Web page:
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Showing posts from December, 2008

An Astrological Reason for Aspergers?

A fellow blogger Pink has discussed the Vaccine theory on her blog . One thing that I found interesting was her suggestion that Astrology is about as relevant. I'm not a great believer in astrology at all but I'm willing to try anything - particularly during the holiday season. I put my details in and was astounded by the results. No... I'm still not ready to believe but... wow... the results hit a nerve and IMHO, they show that any set of results can be twisted to fit a given situation. If you want to give it a try, then here's the URL; The Report Here's my report. I've highlighted some areas I found interesting. Name: Gavin Rising Sign is in 20 Degrees Virgo You tend to be very shy and not very self-assertive . You are supercritical about how you appear to others. Even though you may think you are uninteresting and dull, you are actually quite soft- spoken, orderly, neat and very likable. You are a perfectionist with high sta

A Very Aspie Christmas

A Quick Thank-You In all probability, this will be my last post before Christmas, possibly the last for the year so before I start, I'd just like to thank all of my readers and especially the people who left comments. Those comments helped steer this blog in different - and sometimes quite unexpected directions. Your input was greatly appreciated and has ensured that this years journey has been an interesting and relevant one. The Christmas Pressures There's a lot to be said for the social pressures of Christmas and in my family this has been a particular problem over the years. There is always a power struggle with my mother-in-law who feels that Christmas lunch is her exclusive domain. Even when, after years of struggling I gave up trying to share (every second year) and moved my immediate family permanently to boxing day, the pressure didn't cease - and this year is no exception. The pressure may be coming from outside but I've noticed that over the years my wife an

A Great Series of Aspergers Videos

There's a whole wealth of information about Aspergers on YouTube but sometimes instead of a vast series of unconnected videos, it's nice to watch something that is about the same person. I've only just noticed that Fiona, an aspie from New Zealand has posted an amazing series of clips which are even more fascinating when taken together than as individual videos. Please have a look at her videos;

Shutdown: A Specific Type of Meltdown

I've talked quite a bit about meltdowns on this blog because they're so integral to the aspie condition but I really haven't given much attention to their poor cousin - the shutdown. Technically, there aren't too many differences between meltdowns and shutdowns. Both are extreme reactions to everyday stimuli. Both tend to be the result of long term unresolved issues rather than the more obvious triggers and both are almost completely out of the control of the aspie rather than being used by children and adults as a means to an end - that would be either a tantrum or emotional blackmail. Some aspies are more prone to meltdowns while others lean more towards the shutdown model. It's possible to do both but this depends greatly on the root cause of the problem. I think that there's a bit of a personality component to the reaction with aspies who are more sure of themselves or more fiercely independent leaning towards meltdowns rather than shutdowns but again there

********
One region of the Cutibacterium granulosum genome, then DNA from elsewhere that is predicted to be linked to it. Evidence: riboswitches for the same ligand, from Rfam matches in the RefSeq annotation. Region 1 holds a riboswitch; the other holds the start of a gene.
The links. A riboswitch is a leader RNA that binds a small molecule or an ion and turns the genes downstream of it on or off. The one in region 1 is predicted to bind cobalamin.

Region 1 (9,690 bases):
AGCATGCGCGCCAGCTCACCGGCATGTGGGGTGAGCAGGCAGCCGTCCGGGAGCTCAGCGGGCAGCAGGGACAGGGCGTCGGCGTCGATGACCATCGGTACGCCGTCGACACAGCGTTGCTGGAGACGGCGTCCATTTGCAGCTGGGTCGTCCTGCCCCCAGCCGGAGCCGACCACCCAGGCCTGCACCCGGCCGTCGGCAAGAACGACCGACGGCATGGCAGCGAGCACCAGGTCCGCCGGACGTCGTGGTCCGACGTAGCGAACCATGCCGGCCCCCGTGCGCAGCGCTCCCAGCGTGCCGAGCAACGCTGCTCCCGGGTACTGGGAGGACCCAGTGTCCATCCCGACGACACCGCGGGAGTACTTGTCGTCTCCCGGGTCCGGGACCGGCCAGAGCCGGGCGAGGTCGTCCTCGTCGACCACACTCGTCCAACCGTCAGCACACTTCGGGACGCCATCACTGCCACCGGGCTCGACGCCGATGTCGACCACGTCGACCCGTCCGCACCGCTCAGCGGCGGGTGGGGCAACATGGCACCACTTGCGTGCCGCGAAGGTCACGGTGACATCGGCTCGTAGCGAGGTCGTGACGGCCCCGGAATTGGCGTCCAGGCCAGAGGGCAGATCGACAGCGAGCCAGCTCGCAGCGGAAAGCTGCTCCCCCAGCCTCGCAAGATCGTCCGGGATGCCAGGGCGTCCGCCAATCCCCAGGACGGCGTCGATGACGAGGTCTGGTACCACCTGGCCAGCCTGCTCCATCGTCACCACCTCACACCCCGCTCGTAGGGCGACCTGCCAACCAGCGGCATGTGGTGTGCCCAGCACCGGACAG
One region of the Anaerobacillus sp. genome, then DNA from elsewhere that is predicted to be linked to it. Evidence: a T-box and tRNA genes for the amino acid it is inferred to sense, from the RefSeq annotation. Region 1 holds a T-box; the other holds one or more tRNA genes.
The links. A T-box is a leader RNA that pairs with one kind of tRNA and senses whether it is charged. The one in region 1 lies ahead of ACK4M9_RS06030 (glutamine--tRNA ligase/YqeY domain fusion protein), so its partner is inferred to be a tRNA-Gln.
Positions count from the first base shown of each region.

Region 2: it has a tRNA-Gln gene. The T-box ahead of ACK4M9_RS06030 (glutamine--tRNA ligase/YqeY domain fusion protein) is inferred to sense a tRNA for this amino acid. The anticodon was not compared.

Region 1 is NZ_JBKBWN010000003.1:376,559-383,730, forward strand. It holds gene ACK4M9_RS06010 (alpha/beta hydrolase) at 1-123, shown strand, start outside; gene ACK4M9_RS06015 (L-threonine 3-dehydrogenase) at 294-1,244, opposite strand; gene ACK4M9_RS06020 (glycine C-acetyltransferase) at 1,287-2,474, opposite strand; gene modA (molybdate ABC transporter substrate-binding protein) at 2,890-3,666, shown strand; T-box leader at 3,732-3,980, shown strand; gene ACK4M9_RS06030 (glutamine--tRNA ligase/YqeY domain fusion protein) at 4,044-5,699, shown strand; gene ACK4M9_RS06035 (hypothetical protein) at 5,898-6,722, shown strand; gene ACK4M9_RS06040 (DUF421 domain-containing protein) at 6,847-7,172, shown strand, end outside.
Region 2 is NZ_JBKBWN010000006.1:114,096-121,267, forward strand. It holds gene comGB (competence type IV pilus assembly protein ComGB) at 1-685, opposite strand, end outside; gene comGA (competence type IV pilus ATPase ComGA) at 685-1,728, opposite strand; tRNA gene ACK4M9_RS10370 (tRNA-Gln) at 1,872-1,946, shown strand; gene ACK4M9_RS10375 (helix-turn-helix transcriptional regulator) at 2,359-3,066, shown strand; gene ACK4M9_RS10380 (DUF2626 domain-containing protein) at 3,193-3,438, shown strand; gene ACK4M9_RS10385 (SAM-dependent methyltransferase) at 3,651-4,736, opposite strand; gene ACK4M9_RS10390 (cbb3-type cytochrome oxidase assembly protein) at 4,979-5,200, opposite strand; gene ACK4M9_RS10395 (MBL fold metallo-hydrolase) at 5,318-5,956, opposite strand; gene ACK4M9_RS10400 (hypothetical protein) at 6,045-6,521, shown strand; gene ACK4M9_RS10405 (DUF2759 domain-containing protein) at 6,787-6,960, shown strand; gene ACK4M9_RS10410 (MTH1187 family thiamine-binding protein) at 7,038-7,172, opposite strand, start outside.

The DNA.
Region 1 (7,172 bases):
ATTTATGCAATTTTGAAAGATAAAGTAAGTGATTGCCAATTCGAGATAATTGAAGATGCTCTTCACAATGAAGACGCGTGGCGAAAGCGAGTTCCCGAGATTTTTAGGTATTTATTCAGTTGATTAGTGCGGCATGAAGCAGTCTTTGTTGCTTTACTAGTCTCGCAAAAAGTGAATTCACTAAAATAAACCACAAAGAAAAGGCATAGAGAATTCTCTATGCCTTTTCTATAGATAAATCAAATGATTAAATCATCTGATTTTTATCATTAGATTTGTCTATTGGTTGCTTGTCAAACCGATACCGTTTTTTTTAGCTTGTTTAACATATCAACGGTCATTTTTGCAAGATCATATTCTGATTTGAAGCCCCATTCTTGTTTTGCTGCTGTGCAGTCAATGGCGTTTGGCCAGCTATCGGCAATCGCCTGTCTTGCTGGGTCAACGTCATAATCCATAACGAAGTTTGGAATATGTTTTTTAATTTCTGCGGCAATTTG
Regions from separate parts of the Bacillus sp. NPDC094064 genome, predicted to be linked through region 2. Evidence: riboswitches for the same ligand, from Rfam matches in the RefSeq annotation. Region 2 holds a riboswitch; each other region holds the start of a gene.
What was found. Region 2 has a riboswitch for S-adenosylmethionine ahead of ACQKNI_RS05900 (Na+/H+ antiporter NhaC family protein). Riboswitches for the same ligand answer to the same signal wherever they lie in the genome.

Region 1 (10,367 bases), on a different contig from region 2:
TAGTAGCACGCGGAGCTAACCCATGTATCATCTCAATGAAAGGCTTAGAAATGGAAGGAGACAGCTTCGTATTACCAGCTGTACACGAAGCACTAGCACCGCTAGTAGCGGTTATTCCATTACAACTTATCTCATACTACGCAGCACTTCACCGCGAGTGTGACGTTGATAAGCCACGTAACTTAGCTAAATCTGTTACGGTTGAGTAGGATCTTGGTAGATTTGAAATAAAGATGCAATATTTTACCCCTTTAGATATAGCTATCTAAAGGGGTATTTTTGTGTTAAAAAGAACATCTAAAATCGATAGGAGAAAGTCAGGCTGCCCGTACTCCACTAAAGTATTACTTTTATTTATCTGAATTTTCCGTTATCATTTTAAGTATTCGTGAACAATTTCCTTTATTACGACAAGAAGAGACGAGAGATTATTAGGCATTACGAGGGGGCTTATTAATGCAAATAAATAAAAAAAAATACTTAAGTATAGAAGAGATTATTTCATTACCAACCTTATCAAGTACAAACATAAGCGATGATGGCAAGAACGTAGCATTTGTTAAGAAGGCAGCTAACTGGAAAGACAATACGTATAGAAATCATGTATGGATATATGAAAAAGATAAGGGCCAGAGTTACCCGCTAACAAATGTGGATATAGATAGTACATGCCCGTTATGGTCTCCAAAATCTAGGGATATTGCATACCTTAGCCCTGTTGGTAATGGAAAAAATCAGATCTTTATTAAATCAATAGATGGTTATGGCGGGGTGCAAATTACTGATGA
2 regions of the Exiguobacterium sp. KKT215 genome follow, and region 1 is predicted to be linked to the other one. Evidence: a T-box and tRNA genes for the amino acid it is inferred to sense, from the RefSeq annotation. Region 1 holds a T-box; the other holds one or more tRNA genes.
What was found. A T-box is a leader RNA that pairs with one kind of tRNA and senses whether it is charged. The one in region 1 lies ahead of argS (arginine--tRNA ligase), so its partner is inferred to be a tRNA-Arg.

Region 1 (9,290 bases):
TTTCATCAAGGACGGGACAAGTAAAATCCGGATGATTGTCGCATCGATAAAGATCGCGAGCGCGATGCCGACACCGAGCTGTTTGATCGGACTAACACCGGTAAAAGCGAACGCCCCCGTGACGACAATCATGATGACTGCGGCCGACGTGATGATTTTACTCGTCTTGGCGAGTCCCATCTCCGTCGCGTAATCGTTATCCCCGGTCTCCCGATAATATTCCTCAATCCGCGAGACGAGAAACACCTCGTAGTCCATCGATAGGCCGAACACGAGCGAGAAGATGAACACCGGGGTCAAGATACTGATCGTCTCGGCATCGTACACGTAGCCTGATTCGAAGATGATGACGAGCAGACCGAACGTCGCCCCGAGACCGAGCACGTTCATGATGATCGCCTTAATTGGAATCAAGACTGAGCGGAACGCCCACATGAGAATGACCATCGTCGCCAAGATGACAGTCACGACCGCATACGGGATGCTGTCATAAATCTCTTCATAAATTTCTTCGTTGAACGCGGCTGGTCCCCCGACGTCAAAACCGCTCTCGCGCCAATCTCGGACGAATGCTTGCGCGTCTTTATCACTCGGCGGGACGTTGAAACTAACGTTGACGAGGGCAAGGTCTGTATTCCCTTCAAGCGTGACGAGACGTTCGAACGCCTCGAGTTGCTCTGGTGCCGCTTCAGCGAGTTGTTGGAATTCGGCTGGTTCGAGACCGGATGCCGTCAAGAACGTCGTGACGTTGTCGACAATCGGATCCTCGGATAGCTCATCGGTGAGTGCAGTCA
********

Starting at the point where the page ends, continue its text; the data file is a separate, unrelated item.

The Silent Scream

I had planned to move away from adult topics for a little while and concentrate on children's issues but the following comment provides such as good opportunity to explain an integral part of the aspie condition that I'll stay with the topic a little longer... If you feel your wife's smile is like the warmth of the radiating sun (what a lucky woman) do you experience the need to show her that you feel that - in the moment, I mean? In one of your answers to the comments in Part 3 you wrote: "I feel that aspies have a greater strength of emotion than many NTs but that we often lack the means to show it (or we're "afraid" to show it). So where does the emotion go? And what is the fear about in showing it? You've really hit the nail on the head here and I realise that I have probably left too much unsaid. As I described in my post, even though aspies aren't all that great at reading facial expression, a simple smile from my wife is enough for her to e

Finding Conversational Balance - Part 4: love in a restricted touch environment

Introduction I've already highlighted some of the problems that aspies face in the area of touch, though I haven't yet covered the concept of love. The fact is however that most relationships are based on love and that touch plays an important part in those relationships. This post is intended to look at some of the compromises and solutions that AS/NT couples can bring to the relationship in these areas. Defining Love A few years back, my wife and I were asked (separately) how we defined love. The answers we gave weren't the ones we expected. My wife's answers all dealt with tangibles (or at least deliverables), such as hugs, kisses, presents, companionship, outings and commitment. This was in stark contrast to my own answers which were all about feelings and perception. The example I gave was; "when you look at someone and a simple smile from them carries the warmth of the sun. You find yourself basking in the sunshine of their smile and you feel that life can